Wednesday, April 26, 2023
12:00pm – 1:00pm
208 N. Capitol Ave.,1st Floor
Lansing, MI 48933
Michigan is uniquely situated as climate change makes significant changes to our way of life, identified by international experts as a climate refuge. Michigan’s Great Lakes help serve as an insulator for many of the climate impacts that will face the rest of the nation. That doesn’t mean Michigan won’t still need to make significant adaptations to address climate change impacts, it means that the state will face a unique challenge of both adaptation and preparing for an influx of climate refugees from places around the country. Our presenters today will discuss where we are at in addressing climate impacts on the Great Lakes, and how we need to prepare our water systems and available resources for an influx of population.
Visiting Professor of Practice and Engagement; Interim Director, Michigan Sea Grant
Mike Shriberg’s work focuses on water issues in the Great Lakes, local and state energy policy, campus sustainability/carbon neutrality and environmental leadership. Prior to coming to SEAS, he was the Great Lakes regional executive director at the National Wildlife Federation. Major initiatives included leading federal Great Lakes restoration efforts; building resilience of the Great Lakes from climate change; combating environmental injustice in the region; and engaging urban youth in nature-based education and activities.
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Shriberg’s academic expertise focuses on organizational change and leadership for sustainability. Prior to his time at the National Wildlife Federation, he served as the education director at the Graham Sustainability Institute and as a lecturer in the Program in the Environment and Earth & Environmental Sciences at U-M.
Professor of Urban & Regional Planning
Professor of Program in the Environment
Richard K. Norton is a professor of urban and regional planning at the University of Michigan’s Taubman College of Architecture and Urban Planning. He also holds a joint appointment as a professor in the Program in the Environment through U-M’s College of Literature, Science, and the Arts and School for Environment and Sustainability. Norton teaches and conducts research in the areas of planning law, sustainable development, land use and environmental planning, and coastal area management. Most of his research has focused on the challenges of managing coastal shorelands along the Laurentian Great Lakes. He also contributes actively to public service through community-engaged research and teaching, and by serving on the planning law committee of the Michigan Association of Planning (MAP).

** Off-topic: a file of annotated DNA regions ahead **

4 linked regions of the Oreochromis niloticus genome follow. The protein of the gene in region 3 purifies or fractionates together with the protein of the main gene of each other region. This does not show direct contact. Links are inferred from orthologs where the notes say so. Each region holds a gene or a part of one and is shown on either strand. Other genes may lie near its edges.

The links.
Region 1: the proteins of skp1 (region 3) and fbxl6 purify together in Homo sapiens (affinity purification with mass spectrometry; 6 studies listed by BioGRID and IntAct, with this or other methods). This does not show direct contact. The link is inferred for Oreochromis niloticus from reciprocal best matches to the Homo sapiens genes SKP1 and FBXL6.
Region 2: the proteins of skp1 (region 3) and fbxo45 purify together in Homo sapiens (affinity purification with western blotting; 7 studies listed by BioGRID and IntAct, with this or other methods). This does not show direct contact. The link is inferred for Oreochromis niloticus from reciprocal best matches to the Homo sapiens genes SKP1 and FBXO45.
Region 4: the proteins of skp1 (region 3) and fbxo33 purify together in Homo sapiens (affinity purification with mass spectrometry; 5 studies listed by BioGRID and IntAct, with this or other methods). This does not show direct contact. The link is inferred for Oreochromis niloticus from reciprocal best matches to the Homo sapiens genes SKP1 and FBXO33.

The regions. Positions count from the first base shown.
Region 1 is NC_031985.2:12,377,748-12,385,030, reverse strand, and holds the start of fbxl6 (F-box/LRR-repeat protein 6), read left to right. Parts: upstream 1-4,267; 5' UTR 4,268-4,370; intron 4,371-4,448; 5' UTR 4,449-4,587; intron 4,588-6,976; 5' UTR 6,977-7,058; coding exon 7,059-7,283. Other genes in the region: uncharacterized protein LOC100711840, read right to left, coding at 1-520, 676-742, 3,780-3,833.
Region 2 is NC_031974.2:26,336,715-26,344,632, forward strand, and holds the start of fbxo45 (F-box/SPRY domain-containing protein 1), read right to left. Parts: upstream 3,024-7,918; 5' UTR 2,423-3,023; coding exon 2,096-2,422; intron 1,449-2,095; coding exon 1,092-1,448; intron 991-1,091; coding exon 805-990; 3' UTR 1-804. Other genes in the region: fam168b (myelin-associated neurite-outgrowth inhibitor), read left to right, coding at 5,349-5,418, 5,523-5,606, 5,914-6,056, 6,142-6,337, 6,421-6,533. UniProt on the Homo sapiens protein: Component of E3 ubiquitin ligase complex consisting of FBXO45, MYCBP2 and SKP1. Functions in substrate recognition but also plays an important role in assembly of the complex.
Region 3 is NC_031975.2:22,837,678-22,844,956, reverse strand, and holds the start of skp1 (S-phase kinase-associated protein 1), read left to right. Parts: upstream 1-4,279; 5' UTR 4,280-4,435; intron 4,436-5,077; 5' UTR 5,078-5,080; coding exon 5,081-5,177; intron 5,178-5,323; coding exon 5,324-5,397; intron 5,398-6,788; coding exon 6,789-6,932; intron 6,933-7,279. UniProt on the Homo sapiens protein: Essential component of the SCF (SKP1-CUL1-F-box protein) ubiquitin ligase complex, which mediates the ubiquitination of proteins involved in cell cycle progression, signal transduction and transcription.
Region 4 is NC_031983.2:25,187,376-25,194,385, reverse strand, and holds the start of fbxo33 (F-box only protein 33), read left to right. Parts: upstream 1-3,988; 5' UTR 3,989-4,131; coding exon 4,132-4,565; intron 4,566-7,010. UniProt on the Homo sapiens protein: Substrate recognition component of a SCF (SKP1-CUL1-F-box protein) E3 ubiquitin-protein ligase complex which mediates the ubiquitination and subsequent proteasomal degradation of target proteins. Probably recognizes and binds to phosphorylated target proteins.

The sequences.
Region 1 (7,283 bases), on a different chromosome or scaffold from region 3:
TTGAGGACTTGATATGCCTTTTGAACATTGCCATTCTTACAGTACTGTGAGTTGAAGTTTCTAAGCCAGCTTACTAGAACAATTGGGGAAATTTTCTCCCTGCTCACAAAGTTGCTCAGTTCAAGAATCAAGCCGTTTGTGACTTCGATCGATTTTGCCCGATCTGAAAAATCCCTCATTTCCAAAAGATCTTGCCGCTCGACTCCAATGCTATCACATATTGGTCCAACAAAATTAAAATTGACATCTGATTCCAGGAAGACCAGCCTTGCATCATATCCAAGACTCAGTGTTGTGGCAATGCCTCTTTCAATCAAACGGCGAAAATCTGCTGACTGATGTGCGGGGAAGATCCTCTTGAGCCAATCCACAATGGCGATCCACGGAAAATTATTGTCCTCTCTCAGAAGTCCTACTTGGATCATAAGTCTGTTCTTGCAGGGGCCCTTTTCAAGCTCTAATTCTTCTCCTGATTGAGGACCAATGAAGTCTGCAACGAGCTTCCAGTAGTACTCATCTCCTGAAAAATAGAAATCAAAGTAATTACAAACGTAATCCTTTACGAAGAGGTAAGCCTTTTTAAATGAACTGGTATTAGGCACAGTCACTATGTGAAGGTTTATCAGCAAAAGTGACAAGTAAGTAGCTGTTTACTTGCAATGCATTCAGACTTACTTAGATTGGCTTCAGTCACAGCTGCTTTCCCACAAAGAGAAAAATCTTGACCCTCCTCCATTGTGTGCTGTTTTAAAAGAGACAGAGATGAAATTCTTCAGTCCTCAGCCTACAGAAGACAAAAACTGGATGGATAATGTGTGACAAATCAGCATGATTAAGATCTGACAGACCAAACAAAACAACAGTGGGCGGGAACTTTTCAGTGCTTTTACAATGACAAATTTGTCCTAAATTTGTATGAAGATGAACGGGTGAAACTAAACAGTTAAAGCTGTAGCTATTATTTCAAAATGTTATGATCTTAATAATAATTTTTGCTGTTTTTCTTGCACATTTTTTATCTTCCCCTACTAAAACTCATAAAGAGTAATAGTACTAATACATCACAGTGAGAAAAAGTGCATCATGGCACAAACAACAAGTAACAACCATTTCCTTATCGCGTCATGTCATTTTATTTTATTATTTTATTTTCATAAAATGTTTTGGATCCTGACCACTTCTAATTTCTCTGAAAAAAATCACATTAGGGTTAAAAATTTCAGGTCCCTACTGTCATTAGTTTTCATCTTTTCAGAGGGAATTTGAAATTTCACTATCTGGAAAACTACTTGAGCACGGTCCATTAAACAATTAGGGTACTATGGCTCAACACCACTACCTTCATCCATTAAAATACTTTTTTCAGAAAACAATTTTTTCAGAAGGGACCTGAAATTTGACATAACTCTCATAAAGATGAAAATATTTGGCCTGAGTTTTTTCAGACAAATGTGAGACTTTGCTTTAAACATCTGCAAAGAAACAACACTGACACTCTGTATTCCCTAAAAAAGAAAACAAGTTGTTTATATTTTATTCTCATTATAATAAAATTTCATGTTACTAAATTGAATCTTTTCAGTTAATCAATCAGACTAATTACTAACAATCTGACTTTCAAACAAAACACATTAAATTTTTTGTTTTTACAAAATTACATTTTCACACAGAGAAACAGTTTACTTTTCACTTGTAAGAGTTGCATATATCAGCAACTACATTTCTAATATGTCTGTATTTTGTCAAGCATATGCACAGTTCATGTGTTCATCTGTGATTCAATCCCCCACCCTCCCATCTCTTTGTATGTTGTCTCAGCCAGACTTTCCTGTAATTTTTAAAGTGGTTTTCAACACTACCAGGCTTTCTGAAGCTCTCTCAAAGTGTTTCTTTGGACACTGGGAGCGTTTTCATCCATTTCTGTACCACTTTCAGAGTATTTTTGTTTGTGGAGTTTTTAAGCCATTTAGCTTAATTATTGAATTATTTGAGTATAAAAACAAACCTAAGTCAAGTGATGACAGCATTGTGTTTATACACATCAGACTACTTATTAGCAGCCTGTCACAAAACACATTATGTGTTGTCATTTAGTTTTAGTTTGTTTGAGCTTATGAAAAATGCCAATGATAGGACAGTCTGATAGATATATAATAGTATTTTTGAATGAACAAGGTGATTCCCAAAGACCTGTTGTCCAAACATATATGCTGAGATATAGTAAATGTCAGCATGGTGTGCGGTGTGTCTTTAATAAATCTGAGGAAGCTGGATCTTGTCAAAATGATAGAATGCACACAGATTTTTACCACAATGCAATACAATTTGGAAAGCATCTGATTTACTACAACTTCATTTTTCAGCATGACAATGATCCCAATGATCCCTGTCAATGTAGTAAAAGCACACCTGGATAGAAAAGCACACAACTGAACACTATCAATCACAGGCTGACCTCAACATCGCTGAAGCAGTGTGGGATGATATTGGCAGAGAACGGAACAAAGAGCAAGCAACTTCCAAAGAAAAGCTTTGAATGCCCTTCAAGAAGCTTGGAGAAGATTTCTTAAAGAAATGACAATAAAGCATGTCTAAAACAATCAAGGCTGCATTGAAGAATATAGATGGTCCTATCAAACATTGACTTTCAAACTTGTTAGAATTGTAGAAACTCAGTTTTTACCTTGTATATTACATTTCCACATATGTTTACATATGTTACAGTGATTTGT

Water Center Director
Office of the Provost, Graham Sustainability Institute
As Director of the Water Center, Jen provides intellectual and programmatic leadership to our mission to foster collaborative research that informs the policy and management decisions affecting our nation’s Great Lakes and coastal estuarine waters. She networks with regional partners from the public, private, and non-governmental sectors helping identify and elevate their water-related priorities. Then she works with faculty and students to develop multi-sector, multidisciplinary teams that address the cross-sector water resource priorities our partners have identified.
Jen has more than 20 years’ experience developing and implementing user-focused programs in the bi-national Great Lakes region. She has held positions at the Great Lakes Commission, the Great Lakes Institute for Environmental Research at the University of Windsor (GLIER), and as Assistant Director and Research Coordinator of Michigan Sea Grant.
Climate and energy advisor
Office of Climate and Energy (OCE)
Cory Connolly is climate and energy advisor, leading the Office of Climate and Energy (OCE) within the Michigan Department of Environment, Great Lakes, and Energy (EGLE). The office coordinates Michigan’s response to climate change across state departments and agencies and provides guidance on climate change mitigation, adaptation, and resiliency strategies.
As advisor, Cory is key in formulating and overseeing implementation of Gov. Gretchen Whitmer’s MI Healthy Climate plan, a road map to achieving economy-wide carbon neutrality by 2050.
Cory previously served as vice president for the Institute for Energy Innovation and the Michigan Energy Innovation Business Council. He also founded the Michigan Clean Energy Leaders Project, was chief operating officer at Levin Energy Partners/Lean & Green Michigan, and worked as a senior research associate at the Environmental Law Institute.
A native of the northern Michigan town of Northport, Cory now lives in Detroit, where he enjoys playing basketball and tries to travel to Latin America as often as possible.